It is very unfortunate that there are no laws requiring organic certification for farms or ready-made food that claim their products organic. Anyone may say they are selling or growing organic produce even if they are not. Anyone may claim organic standards based on their own definition of organic.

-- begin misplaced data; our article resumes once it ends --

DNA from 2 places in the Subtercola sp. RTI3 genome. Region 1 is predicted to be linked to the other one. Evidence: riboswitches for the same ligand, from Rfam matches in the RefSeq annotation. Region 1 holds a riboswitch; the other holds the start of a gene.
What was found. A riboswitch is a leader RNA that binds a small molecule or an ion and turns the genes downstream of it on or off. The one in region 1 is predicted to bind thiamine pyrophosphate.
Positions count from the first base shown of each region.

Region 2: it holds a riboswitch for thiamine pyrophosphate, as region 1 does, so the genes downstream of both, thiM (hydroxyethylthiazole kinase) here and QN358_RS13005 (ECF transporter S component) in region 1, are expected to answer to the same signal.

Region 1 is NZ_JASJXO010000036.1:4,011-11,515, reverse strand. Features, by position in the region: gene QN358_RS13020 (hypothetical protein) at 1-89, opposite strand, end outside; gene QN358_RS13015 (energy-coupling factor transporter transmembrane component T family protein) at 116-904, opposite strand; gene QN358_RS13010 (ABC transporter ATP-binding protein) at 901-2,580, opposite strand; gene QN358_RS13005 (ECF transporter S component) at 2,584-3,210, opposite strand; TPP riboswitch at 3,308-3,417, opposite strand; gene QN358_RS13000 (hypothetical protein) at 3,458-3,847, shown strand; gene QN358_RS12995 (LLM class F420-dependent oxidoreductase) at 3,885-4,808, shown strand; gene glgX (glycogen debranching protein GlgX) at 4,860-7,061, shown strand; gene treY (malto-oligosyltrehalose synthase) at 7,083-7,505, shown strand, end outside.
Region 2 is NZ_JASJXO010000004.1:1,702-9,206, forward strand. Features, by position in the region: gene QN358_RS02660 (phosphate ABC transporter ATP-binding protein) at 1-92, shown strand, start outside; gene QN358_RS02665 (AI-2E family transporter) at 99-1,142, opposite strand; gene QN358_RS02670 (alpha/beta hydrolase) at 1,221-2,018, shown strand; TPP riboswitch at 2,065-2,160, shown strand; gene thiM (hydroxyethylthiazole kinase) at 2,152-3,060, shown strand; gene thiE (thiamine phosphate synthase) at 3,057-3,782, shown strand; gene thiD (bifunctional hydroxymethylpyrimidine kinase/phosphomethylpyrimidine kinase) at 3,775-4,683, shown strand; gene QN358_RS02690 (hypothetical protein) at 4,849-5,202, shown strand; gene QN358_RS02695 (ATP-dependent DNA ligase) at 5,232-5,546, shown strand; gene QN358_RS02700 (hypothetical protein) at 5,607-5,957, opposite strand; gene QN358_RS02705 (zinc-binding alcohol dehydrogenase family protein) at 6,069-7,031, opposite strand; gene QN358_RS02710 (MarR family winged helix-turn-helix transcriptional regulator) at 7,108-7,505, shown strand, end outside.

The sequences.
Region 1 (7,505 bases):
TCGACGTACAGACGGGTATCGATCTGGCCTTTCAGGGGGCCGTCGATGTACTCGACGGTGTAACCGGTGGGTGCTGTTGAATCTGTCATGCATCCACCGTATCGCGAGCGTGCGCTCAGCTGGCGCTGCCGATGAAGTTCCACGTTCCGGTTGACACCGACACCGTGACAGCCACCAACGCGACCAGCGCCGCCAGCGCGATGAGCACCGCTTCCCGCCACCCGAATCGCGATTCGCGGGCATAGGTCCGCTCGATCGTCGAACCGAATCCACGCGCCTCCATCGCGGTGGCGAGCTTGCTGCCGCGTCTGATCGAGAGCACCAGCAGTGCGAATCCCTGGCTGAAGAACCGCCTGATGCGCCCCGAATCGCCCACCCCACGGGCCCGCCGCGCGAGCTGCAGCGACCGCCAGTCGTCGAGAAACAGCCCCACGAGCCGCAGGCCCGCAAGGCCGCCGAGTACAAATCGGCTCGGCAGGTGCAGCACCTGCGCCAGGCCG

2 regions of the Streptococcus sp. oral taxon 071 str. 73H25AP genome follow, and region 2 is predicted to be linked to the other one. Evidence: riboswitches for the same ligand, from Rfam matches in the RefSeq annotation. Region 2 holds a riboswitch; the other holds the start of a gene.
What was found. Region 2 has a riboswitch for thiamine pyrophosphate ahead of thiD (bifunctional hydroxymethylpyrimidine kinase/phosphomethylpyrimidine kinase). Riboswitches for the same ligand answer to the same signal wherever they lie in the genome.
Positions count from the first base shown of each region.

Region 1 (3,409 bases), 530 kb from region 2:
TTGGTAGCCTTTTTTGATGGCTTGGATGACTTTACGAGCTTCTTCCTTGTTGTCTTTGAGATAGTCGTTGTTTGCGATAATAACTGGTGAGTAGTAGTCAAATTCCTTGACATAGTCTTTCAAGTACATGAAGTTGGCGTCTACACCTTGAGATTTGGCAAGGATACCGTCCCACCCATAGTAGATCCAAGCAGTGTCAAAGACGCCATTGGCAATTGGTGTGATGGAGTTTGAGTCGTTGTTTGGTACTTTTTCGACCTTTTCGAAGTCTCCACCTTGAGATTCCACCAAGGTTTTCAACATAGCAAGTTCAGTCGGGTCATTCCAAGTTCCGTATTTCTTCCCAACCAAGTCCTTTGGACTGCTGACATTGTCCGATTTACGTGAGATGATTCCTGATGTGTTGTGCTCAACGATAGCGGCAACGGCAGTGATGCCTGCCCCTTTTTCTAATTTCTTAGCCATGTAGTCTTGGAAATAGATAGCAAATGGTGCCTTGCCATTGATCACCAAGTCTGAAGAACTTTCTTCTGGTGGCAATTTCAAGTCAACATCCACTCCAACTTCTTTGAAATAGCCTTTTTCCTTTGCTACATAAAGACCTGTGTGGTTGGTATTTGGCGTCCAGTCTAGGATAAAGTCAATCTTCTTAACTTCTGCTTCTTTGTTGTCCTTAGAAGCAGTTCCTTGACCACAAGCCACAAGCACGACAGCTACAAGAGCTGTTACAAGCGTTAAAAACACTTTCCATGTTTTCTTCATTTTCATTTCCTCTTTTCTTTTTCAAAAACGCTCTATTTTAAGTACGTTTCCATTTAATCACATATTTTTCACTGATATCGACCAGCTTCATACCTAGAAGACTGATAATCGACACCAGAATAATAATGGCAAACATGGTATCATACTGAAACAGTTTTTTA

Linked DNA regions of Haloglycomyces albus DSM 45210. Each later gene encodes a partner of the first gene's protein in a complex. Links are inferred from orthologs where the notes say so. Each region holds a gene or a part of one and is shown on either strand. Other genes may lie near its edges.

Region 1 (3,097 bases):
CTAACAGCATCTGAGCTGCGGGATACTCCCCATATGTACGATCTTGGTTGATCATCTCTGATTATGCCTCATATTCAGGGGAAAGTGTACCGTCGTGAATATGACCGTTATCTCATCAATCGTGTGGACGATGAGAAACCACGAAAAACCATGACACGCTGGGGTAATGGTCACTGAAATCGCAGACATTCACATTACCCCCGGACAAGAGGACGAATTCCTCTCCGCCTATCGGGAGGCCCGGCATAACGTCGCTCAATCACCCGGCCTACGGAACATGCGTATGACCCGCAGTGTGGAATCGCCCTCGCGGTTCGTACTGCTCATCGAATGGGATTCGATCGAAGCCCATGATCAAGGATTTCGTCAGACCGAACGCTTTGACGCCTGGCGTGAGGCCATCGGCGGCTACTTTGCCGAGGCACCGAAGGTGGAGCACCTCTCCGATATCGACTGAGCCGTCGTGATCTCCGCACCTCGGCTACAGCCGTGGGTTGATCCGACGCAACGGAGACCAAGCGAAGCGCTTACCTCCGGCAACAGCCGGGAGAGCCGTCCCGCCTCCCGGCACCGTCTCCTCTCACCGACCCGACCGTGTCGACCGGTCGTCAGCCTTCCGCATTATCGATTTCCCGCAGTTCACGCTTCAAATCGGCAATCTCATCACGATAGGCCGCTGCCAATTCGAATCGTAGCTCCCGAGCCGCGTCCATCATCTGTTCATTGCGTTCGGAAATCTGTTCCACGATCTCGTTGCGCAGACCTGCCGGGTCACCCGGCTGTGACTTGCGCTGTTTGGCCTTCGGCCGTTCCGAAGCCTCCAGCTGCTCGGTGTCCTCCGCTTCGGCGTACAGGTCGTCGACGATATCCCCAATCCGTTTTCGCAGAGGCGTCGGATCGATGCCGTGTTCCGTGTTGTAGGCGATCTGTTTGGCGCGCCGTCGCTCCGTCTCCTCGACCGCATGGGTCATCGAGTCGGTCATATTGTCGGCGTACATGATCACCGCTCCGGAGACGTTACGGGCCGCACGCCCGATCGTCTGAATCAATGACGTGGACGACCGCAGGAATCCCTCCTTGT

I’m learning about all of this as I was innocently buying organic produce wherever a grocer claimed it. When I spoke with Mara Loinaz, a proponent for organic produce and organizer of the Organic Market, she said that most who claim organic are actually not. Mara inspects the farms who want to sell their produce at her market to make sure they are up to her standards of organic. But what exactly are the Philippine standards of organic? The Phil. government has a body that certifies farms and ready-made food, but it isn’t required. As I understand it it is used by organic farms that export their produce because the importing countries require certification. I did a little research and found a brief explanation of organic standards by the Department of Agriculture. Similarly, the Agribusiness & Marketing Assistance Service and MASIPAG, “a farmer-led network of people’s organizations, non-government organizations and scientists working towards the sustainable use and management of biodiversity…”, have both written their standards for organic farming.